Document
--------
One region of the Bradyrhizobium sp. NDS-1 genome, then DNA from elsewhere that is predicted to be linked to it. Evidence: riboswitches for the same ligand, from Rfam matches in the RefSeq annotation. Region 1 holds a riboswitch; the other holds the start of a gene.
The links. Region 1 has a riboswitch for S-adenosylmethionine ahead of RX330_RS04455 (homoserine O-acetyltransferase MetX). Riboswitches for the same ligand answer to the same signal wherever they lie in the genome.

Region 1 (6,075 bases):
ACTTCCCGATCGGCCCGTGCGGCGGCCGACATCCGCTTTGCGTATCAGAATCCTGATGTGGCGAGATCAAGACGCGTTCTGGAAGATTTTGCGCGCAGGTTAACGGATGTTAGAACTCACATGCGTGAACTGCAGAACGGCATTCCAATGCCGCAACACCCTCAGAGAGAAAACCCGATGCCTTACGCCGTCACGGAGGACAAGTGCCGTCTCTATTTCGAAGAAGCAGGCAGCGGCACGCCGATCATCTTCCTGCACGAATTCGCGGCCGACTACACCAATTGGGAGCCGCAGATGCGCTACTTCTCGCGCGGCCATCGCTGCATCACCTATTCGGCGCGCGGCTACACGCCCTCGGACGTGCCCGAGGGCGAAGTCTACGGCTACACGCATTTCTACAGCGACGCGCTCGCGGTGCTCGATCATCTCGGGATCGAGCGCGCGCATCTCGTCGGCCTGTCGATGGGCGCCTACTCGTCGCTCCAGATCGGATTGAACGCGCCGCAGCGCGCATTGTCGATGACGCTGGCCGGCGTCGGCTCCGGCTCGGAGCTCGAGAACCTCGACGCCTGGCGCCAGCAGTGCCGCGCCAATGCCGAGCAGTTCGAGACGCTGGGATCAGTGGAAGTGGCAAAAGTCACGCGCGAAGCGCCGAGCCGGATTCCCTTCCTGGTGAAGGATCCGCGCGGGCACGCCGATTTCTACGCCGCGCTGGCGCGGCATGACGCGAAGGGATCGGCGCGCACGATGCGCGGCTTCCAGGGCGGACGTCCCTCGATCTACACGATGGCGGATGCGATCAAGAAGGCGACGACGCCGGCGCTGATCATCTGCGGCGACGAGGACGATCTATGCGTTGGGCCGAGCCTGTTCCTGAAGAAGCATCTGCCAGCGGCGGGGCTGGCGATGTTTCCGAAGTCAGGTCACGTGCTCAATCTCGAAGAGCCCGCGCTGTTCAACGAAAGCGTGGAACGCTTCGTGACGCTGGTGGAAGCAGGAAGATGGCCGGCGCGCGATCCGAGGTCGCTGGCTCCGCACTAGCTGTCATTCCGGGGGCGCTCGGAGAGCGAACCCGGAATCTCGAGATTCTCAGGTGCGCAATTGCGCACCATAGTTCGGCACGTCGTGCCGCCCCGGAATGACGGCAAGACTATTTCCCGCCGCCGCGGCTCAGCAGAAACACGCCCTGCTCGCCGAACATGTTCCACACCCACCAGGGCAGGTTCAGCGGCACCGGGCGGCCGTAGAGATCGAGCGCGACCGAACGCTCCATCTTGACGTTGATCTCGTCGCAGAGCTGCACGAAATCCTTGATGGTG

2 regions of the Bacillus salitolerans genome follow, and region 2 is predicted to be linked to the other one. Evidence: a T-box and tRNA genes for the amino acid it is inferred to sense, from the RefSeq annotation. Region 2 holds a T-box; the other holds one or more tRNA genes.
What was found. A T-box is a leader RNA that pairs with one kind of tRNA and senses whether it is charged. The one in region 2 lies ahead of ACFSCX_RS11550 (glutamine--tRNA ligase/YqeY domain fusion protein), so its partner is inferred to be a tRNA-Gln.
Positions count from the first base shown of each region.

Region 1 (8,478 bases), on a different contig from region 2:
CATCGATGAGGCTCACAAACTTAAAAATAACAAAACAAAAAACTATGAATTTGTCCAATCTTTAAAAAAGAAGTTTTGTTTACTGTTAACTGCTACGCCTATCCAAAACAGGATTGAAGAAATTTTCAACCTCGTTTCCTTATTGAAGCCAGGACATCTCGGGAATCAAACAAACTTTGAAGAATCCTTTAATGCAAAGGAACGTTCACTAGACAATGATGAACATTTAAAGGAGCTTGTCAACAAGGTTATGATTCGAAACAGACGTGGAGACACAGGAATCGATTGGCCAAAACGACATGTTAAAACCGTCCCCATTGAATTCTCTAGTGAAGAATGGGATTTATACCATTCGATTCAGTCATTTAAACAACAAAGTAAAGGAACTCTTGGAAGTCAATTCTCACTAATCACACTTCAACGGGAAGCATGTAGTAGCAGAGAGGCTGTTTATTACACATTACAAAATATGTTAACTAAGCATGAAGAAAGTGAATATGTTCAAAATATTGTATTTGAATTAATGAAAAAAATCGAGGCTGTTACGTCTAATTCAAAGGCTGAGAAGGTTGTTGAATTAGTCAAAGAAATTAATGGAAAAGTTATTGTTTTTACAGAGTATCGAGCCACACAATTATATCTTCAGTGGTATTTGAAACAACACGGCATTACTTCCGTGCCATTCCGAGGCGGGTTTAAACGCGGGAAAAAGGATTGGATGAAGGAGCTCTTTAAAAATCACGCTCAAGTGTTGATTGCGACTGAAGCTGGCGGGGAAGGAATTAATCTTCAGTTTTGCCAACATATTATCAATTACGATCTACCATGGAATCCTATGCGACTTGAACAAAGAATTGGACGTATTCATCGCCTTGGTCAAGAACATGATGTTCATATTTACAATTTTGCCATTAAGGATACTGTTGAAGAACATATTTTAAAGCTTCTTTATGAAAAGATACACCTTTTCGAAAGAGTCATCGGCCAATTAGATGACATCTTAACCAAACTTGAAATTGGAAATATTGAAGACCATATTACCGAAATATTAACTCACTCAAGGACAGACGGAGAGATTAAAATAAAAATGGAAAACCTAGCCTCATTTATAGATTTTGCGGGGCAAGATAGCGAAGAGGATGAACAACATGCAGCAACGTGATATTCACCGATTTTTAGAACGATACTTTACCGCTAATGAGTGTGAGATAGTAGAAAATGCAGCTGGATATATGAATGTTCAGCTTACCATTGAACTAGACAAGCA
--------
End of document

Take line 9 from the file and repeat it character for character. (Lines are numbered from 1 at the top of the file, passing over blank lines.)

CATCGATGAGGCTCACAAACTTAAAAATAACAAAACAAAAAACTATGAATTTGTCCAATCTTTAAAAAAGAAGTTTTGTTTACTGTTAACTGCTACGCCTATCCAAAACAGGATTGAAGAAATTTTCAACCTCGTTTCCTTATTGAAGCCAGGACATCTCGGGAATCAAACAAACTTTGAAGAATCCTTTAATGCAAAGGAACGTTCACTAGACAATGATGAACATTTAAAGGAGCTTGTCAACAAGGTTATGATTCGAAACAGACGTGGAGACACAGGAATCGATTGGCCAAAACGACATGTTAAAACCGTCCCCATTGAATTCTCTAGTGAAGAATGGGATTTATACCATTCGATTCAGTCATTTAAACAACAAAGTAAAGGAACTCTTGGAAGTCAATTCTCACTAATCACACTTCAACGGGAAGCATGTAGTAGCAGAGAGGCTGTTTATTACACATTACAAAATATGTTAACTAAGCATGAAGAAAGTGAATATGTTCAAAATATTGTATTTGAATTAATGAAAAAAATCGAGGCTGTTACGTCTAATTCAAAGGCTGAGAAGGTTGTTGAATTAGTCAAAGAAATTAATGGAAAAGTTATTGTTTTTACAGAGTATCGAGCCACACAATTATATCTTCAGTGGTATTTGAAACAACACGGCATTACTTCCGTGCCATTCCGAGGCGGGTTTAAACGCGGGAAAAAGGATTGGATGAAGGAGCTCTTTAAAAATCACGCTCAAGTGTTGATTGCGACTGAAGCTGGCGGGGAAGGAATTAATCTTCAGTTTTGCCAACATATTATCAATTACGATCTACCATGGAATCCTATGCGACTTGAACAAAGAATTGGACGTATTCATCGCCTTGGTCAAGAACATGATGTTCATATTTACAATTTTGCCATTAAGGATACTGTTGAAGAACATATTTTAAAGCTTCTTTATGAAAAGATACACCTTTTCGAAAGAGTCATCGGCCAATTAGATGACATCTTAACCAAACTTGAAATTGGAAATATTGAAGACCATATTACCGAAATATTAACTCACTCAAGGACAGACGGAGAGATTAAAATAAAAATGGAAAACCTAGCCTCATTTATAGATTTTGCGGGGCAAGATAGCGAAGAGGATGAACAACATGCAGCAACGTGATATTCACCGATTTTTAGAACGATACTTTACCGCTAATGAGTGTGAGATAGTAGAAAATGCAGCTGGATATATGAATGTTCAGCTTACCATTGAACTAGACAAGCA